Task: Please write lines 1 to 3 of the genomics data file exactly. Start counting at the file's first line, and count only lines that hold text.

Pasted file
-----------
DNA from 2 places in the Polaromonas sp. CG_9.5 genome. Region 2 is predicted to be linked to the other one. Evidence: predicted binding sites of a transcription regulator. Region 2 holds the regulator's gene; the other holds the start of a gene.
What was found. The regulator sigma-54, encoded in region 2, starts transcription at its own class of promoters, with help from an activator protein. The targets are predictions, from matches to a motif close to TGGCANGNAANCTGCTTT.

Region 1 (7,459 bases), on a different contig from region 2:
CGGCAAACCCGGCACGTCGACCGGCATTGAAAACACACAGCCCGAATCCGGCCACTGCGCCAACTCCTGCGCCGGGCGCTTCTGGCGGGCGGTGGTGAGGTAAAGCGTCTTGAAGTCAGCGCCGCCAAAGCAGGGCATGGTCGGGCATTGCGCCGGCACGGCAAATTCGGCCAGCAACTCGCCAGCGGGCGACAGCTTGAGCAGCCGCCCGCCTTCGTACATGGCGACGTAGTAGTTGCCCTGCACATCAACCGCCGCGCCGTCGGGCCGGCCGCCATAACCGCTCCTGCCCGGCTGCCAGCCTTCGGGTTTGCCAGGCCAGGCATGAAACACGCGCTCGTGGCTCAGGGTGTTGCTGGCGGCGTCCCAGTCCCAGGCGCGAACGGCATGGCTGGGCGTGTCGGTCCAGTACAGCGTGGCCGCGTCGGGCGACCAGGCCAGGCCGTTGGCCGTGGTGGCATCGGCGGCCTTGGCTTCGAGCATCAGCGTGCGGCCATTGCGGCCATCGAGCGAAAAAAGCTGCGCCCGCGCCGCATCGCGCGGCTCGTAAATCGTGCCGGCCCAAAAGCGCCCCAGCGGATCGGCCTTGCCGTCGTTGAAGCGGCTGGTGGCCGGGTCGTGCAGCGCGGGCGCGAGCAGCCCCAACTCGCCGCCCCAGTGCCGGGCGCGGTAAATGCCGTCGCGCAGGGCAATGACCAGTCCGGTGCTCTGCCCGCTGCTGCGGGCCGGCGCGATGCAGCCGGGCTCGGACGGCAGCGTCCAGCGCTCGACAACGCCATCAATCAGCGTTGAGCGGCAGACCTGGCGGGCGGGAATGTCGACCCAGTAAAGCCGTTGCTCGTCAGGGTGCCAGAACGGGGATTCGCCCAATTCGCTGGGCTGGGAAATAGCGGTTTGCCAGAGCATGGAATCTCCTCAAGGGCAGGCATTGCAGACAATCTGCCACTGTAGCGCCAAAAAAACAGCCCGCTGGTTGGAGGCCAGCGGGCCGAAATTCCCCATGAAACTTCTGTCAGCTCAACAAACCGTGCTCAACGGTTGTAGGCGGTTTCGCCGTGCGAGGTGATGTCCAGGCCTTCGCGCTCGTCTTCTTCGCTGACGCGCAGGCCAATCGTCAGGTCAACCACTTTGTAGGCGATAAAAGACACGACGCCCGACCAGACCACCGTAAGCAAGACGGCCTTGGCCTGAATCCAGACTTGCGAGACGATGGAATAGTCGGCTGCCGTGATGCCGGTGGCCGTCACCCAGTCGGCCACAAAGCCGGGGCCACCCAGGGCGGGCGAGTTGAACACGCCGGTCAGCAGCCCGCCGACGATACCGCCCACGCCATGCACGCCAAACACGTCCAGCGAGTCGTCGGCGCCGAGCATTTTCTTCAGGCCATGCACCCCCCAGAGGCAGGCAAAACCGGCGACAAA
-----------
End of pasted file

DNA from 2 places in the Polaromonas sp. CG_9.5 genome. Region 2 is predicted to be linked to the other one. Evidence: predicted binding sites of a transcription regulator. Region 2 holds the regulator's gene; the other holds the start of a gene.
What was found. The regulator sigma-54, encoded in region 2, starts transcription at its own class of promoters, with help from an activator protein. The targets are predictions, from matches to a motif close to TGGCANGNAANCTGCTTT.

Region 1 (7,459 bases), on a different contig from region 2: